https://doi.org/10.1371/journal.pone.0013357.g001

Web implementation

The Web server was developed using Apache (version 2.0). Server side scripting was done in PHP (version 5.0). The prediction algorithm presented in this study is implemented as a freely accessible web server at http://bioinfo.icgeb.res.in/cdkipred (Figure 2). The program predicts CDKI sequences using the SVM model based on PSSM profile. The input sequences are provided in the FASTA format. The program allows the users to perform prediction at thresholds ranging from −1.0 to 1.0 for SVM score. The program output returns the sequence ID, the SVM score and the decision of the classifier regarding the sequence based on the threshold chosen.

thumbnail
Figure 2. Snapshot of web server sample output.

The web server predicts CDKIs based on the best classifier, i.e. PSSM-based SVM model. The server accepts FASTA formatted sequences and allows user defined thresholds of prediction, ranging from −1.0 to 1.0.

https://doi.org/10.1371/journal.pone.0013357.g002

Discussion

This is the first report of a machine-learning-based method for identification of CDKI protein sequences. Previously, such approaches have been applied to the computational identification of other components of the cell cycle including cyclins [34] and CDK phosphorylation substrates [35].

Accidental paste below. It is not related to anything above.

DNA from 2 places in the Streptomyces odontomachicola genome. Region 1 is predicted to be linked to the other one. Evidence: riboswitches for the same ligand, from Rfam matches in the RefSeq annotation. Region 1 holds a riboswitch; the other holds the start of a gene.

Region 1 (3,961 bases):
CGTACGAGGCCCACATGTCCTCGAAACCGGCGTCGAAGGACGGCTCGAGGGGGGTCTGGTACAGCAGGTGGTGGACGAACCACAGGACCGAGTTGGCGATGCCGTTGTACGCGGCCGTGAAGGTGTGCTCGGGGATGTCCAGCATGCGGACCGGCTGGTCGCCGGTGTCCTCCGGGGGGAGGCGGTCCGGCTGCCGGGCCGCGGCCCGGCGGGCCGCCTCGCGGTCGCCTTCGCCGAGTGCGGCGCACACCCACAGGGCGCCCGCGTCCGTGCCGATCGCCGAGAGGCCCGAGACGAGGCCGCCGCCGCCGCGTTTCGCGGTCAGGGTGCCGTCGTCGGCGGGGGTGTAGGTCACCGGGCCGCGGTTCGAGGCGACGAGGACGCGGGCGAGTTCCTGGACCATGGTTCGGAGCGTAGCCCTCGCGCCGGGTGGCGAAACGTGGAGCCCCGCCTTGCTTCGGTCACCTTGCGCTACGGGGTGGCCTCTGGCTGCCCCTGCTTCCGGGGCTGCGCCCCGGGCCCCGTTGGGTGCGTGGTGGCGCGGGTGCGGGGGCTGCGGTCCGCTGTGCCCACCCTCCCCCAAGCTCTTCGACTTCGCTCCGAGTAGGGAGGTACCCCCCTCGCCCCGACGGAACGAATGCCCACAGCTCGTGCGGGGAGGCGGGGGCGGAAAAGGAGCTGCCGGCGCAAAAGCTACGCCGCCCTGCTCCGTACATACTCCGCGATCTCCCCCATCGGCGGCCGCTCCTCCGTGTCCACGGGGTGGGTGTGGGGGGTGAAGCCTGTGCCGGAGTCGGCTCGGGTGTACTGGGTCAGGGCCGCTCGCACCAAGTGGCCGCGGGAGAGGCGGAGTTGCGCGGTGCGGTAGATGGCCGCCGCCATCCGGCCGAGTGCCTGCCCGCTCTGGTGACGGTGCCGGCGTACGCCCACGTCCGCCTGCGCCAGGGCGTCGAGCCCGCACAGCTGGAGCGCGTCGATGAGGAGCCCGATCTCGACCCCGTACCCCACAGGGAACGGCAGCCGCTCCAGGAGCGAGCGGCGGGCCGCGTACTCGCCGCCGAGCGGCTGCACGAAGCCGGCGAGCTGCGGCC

Our tool simply represents a complementary tool to allow the detection of CDK inhibitors, since we prove that PFAM signatures miss a significant number of the already known CDK inhibitors from the non-redundant set. However such machine learning based methods do come at the cost of some false positive predictions, which should be as minimal as possible. We tested this on an independent dataset comprising of randomly picked up non-CDKIs as well as kinases and phosphatases which are the most likely candidates for false positive predictions and indeed obtained a low false positive prediction rate.

In this study, we observed that SVM based methods are more efficient than ANN in discrimination of CDKI and non-CDKI sequences, despite the imbalance in the size of the positive and the negative training datasets (56 and 300 respectively). This was observed with all the types of features (Table 1 and Table 2). For an experimenter, a judicious approach would be minimizing the number of CDKIs to be characterized by increasing the threshold to higher SVM score, in order to get only the topmost candidates for further work. Supplementing these with other complementary evidence like domain knowledge and sub-cellular localization may provide inroads to the discovery of novel CDKIs and further our understanding of cell cycle regulation and other cellular phenomena. In future, the availability of more sequences and inclusion of more features may further enhance the prediction accuracy.

Methods

Generation of datasets for SVM and ANN training